People who sig other people have nothing intelligent to say for themselves - anonimouse
[ Parent ]
HAH (2.83 / 6) (#4)
by regeya on Tue Jan 30, 2001 at 10:57:39 AM EST

Of all the things that elected officials could have gone after in the advertising world, they had to pick the most benign of all tracking methods. How stupid.

[ yokelpunk | kuro5hin diary ]

mm cookies (2.45 / 11) (#7)
by rebelcool on Tue Jan 30, 2001 at 11:08:35 AM EST

if any cookies with raisins get put on my browser, im pretty unhappy because I dont like raisins. I'm all for chocolate chip.

Keep legislation out of our bakeries!

COG. Build your own community. Free, easy, powerful. Demo site

Email Senator John Edwards (4.33 / 3) (#8)
by Seumas on Tue Jan 30, 2001 at 11:09:24 AM EST

If you want to share your comments with Senator John Edwards, email him from this form on his site: http://www.senate.gov/~edwards/mailform.html.

By the way, after running through a few pages of his website, they do not appear to set any cookies. Not that it matters, but I thought we should be sure he was practicing what he was preaching.
--
I just read K5 for the articles.

consider snail mail (4.50 / 2) (#9)
by Anonymous 242 on Tue Jan 30, 2001 at 11:35:16 AM EST

From Contact Senator John Edwards:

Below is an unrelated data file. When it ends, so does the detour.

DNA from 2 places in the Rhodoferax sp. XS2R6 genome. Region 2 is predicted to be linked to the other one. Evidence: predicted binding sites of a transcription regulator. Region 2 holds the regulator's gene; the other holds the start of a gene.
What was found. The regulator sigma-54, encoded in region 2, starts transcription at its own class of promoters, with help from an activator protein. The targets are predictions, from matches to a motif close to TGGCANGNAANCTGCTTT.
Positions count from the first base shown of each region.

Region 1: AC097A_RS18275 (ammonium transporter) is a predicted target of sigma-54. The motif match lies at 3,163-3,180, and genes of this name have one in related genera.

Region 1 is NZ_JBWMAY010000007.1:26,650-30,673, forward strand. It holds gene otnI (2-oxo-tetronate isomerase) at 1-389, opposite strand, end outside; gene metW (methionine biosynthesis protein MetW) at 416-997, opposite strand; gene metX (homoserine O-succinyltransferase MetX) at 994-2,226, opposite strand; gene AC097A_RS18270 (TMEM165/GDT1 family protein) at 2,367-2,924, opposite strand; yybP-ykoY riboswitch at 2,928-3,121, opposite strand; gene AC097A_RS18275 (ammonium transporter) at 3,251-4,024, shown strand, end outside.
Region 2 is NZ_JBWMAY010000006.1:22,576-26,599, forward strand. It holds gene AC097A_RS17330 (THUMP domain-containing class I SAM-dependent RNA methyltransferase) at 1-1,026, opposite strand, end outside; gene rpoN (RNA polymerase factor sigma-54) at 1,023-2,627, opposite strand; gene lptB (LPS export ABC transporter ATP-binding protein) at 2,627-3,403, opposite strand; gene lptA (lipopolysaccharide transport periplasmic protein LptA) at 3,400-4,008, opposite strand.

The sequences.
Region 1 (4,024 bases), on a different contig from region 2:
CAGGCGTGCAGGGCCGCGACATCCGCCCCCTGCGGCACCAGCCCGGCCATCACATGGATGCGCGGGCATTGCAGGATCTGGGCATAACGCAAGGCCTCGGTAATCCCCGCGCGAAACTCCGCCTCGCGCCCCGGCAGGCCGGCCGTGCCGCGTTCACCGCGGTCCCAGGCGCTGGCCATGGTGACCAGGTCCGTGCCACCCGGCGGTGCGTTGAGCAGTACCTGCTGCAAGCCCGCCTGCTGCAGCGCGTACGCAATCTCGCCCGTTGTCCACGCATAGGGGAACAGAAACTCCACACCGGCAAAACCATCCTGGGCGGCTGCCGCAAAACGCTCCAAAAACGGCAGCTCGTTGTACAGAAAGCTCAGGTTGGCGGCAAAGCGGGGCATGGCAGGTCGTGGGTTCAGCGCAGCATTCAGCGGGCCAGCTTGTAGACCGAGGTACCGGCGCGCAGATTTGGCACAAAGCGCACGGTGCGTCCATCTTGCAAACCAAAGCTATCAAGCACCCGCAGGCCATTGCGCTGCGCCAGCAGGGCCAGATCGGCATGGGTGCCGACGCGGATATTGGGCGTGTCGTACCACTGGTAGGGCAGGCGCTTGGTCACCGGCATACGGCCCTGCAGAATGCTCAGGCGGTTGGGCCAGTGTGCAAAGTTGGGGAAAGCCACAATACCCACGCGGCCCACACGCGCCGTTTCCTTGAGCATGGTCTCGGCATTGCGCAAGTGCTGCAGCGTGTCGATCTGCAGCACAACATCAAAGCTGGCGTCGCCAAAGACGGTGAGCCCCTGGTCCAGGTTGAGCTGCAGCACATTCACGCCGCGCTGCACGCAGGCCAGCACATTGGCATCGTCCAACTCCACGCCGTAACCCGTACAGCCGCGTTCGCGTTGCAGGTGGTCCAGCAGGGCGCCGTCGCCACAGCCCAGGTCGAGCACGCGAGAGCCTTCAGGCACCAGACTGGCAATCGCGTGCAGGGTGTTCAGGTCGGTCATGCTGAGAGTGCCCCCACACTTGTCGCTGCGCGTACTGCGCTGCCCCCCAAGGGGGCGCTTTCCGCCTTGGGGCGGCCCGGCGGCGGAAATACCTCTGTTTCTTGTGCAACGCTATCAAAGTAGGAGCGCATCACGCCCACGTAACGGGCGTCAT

Senator John Edwards
United States Senate
225 Dirksen Office Bldg.
Washington, DC 20510

In my experience politicians (and other executives) are far more likely to pay attention to an old fashioned letter than an email. Perhaps this needs to change, however, it hasn't changed yet. Your ten minutes printing, addressing and sending hard copy is likely to be far more effective than using his email form.

Also bear in mind that unless one lives in North Carolina, it is likely to be far more effective to contact the senators (and representatives) from your state of residence. (As always, non-US citizens will likely be ignored by everyone in the US Senate.)

Find your state senators on this list.

[ Parent ]
Also... (none / 0) (#10)
by Seumas on Tue Jan 30, 2001 at 12:15:02 PM EST

I agree, but since it is apparently his legislation, he is the very first person to rant to, followed by your own legislators.
--
I just read K5 for the articles.
[ Parent ]
Government Idiocy (3.25 / 4) (#12)
by Phyrkrakr on Tue Jan 30, 2001 at 12:53:04 PM EST